About American Childhood Cancer Organization

 
 

Who We Are

American Childhood Cancer Organization ( ACCO ) began in 1970 by a group of parents whose children had been diagnosed with cancer. They came together to lobby for more research, and to support each other through the diagnosis and treatment of this life threatening disease at a time when very few children survived. Today, ACCO is one of the largest grassroots, national organizations dedicated to improving the lives of children and adolescents with cancer and their families. We are strong advocates for our families in Washington D.C., we produce the highest quality materials on childhood cancer, and we have over 40 local affiliate organizations across the country providing direct services to the families in their communities. We are:

  • Families of children and adolescents who are in treatment or have been treated for cancer
  • Children and adolescents who are currently fighting cancer
  • Survivors of childhood and adolescent cancer
  • Bereaved families
  • Spouses, friends and family of long term survivors
  • Health care professionals and educators who work with cancer patients and survivors
 

 

What American Childhood Cancer Organization Does

Since 1970, American Childhood Cancer Organization has been respected as an essential and integral provider of programs and services required by families of children and adolescents with cancer across this country. Together with our local affiliates who provide the direct support with families, we address the critical needs that families face today. As a grassroots leader in the childhood cancer community, it is our responsibility to speak for the needs of the families and survivors. Doing so, we help shape policy, research, and programs on the national level that affect the lives of families today and tomorrow. The board and staff of ACCO are committed to serving our community until the day when no child dies or is left with life long effects from this devastating disease.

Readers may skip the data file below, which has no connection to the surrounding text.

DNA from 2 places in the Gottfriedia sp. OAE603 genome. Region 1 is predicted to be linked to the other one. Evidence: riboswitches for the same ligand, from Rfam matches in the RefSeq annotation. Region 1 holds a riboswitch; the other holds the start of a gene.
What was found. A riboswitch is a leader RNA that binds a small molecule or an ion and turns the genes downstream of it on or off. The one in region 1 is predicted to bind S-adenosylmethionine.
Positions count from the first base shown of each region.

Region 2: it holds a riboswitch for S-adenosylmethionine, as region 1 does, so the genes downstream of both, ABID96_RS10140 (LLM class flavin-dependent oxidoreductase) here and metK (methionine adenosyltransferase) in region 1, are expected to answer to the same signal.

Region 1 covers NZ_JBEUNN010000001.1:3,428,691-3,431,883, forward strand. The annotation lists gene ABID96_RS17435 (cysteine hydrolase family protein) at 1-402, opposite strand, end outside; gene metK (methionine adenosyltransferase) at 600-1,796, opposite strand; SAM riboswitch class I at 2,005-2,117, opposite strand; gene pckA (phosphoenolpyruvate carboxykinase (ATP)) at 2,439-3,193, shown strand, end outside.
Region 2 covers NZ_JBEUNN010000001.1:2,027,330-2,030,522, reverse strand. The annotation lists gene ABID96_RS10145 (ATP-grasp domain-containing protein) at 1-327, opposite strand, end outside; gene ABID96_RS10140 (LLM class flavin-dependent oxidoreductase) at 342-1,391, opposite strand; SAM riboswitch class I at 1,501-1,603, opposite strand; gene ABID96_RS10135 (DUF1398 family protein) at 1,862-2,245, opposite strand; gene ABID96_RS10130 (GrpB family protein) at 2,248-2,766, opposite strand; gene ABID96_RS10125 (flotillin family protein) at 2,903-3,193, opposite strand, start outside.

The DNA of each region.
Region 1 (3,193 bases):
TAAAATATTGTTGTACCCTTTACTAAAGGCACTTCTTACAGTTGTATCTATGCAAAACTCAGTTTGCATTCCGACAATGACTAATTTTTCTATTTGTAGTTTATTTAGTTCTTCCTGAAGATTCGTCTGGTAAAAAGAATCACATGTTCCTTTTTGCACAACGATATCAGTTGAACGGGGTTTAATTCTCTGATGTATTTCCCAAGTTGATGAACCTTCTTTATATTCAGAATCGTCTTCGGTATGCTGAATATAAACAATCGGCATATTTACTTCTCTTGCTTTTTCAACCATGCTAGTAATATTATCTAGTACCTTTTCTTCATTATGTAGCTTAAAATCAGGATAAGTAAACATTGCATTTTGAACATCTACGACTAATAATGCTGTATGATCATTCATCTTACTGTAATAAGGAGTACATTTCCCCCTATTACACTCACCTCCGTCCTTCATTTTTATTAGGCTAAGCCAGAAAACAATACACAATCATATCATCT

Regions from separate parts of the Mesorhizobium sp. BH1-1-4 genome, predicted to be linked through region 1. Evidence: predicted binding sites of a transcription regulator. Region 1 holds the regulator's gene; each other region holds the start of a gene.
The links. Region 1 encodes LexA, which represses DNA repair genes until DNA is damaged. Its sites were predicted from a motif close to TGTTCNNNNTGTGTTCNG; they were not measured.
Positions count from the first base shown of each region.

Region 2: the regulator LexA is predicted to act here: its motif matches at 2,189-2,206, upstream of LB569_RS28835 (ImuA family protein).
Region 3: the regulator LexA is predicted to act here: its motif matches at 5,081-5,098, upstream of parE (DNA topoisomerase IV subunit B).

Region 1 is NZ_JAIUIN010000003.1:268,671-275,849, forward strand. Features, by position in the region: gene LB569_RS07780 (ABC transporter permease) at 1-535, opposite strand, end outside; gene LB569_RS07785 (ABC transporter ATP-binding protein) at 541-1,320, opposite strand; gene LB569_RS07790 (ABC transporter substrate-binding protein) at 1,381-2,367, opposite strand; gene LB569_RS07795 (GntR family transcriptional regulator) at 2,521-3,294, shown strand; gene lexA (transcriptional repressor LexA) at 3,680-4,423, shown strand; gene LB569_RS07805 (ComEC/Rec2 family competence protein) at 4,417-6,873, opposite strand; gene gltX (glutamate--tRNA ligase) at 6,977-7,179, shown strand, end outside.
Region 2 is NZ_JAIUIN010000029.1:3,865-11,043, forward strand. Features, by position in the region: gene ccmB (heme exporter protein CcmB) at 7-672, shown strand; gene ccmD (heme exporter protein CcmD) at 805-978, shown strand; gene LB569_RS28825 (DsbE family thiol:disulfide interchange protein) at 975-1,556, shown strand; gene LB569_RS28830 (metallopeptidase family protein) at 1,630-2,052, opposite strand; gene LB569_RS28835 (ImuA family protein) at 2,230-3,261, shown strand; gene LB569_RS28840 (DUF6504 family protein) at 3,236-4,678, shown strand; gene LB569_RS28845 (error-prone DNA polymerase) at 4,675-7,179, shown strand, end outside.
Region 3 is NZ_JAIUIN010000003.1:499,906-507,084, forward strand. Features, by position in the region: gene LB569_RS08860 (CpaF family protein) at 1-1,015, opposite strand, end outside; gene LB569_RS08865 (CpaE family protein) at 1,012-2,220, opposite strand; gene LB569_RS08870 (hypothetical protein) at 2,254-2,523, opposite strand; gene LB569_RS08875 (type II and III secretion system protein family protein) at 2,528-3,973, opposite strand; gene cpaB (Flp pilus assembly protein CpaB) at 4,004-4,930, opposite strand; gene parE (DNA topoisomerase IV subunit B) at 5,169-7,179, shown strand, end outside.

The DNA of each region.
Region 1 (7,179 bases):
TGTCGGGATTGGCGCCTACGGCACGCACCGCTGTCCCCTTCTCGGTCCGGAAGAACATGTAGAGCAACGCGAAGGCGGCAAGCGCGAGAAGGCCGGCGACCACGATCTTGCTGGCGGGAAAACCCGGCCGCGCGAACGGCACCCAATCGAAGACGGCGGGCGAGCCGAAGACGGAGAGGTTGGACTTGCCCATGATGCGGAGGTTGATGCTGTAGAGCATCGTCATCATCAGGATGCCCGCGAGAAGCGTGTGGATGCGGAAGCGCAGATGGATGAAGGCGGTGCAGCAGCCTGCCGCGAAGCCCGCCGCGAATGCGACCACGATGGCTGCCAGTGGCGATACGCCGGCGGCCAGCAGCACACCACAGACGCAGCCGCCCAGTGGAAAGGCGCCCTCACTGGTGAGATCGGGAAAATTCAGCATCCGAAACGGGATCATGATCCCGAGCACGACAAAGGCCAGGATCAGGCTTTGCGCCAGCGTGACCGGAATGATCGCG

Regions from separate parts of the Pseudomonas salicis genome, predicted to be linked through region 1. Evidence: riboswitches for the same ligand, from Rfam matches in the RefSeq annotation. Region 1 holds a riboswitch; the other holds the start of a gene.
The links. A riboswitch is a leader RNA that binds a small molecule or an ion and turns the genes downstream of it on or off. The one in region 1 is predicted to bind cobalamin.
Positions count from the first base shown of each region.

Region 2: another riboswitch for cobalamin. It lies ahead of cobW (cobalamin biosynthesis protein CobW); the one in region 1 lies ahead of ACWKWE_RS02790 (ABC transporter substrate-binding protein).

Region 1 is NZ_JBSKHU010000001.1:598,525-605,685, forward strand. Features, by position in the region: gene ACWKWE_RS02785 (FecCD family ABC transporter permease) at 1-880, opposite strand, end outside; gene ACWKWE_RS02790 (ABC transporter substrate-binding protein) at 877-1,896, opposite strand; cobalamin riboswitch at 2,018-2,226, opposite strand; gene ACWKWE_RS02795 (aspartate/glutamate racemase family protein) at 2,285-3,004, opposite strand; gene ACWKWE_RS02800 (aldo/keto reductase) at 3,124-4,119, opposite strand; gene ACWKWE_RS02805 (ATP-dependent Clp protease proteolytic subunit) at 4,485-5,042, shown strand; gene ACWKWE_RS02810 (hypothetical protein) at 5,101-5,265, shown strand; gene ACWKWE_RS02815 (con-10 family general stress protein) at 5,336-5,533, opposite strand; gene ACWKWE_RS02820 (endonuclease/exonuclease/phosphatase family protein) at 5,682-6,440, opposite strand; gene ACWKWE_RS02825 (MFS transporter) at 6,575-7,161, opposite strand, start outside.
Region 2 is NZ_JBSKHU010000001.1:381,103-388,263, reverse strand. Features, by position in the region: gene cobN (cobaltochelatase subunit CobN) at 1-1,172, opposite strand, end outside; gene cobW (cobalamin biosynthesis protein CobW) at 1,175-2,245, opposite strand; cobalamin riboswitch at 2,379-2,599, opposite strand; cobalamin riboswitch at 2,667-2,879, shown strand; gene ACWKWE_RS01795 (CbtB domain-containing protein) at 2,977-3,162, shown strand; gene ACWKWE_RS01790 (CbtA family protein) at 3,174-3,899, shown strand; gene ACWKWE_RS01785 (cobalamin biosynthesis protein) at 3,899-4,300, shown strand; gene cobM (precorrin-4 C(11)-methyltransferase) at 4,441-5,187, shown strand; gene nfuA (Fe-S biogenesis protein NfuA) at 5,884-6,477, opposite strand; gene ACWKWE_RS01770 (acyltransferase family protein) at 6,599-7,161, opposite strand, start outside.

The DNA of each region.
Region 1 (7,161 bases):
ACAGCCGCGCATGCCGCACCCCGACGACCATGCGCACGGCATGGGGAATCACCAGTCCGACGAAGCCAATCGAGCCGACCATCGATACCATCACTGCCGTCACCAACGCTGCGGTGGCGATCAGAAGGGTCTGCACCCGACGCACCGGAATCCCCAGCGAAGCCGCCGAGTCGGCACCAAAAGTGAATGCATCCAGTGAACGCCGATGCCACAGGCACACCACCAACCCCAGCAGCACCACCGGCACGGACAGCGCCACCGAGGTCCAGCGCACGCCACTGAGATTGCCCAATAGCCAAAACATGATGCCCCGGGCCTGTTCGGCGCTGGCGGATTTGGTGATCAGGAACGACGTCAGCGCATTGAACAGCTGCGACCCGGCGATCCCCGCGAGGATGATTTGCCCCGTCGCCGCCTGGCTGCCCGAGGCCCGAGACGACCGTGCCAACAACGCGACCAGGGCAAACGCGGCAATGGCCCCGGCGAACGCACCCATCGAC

American Childhood Cancer Organization's mission is to address the needs of families through programs that emphasize information, advocacy, awareness, and research. In this way, we can support families both directly and through our affiliation with local organizations, and work toward a better tomorrow for our children and adolescents. Our organization was founded by a talented and committed group of parents, and we have placed a priority on ensuring that those making policy decisions today understand what a family goes through when their child has been diagnosed with cancer. Over two thirds of our organization board and staff are either survivors or a family member of a child or adolescent who had cancer. We understand this is a family disease and it is a disease that is for life. One in 330 children will be diagnosed before their 20th birthday, and it is estimated that by the year 2010 one in 450 young adults between the ages of 18 and 45 will be a survivor of childhood cancer. The recent Childhood Cancer Survivor Study has documented that 2/3 of survivors deal with long term late effects from its toxic treatment, 1/3 of which are moderate to severe. We strongly believe that families need accurate information, advocacy, and support from the first day of diagnosis through the rest of the child s life. The staff and board of American Childhood Cancer Organization are committed to meeting the needs of these survivors and their families.

 

History of American Childhood Cancer Organization

The American Childhood Cancer Organization was officially formed in 1970 under the name Candlelighters by a group of parents of children with cancer. Read the story of this talented group of activists and learn how American Childhood Cancer Organization grew to become the strong organization that it is today.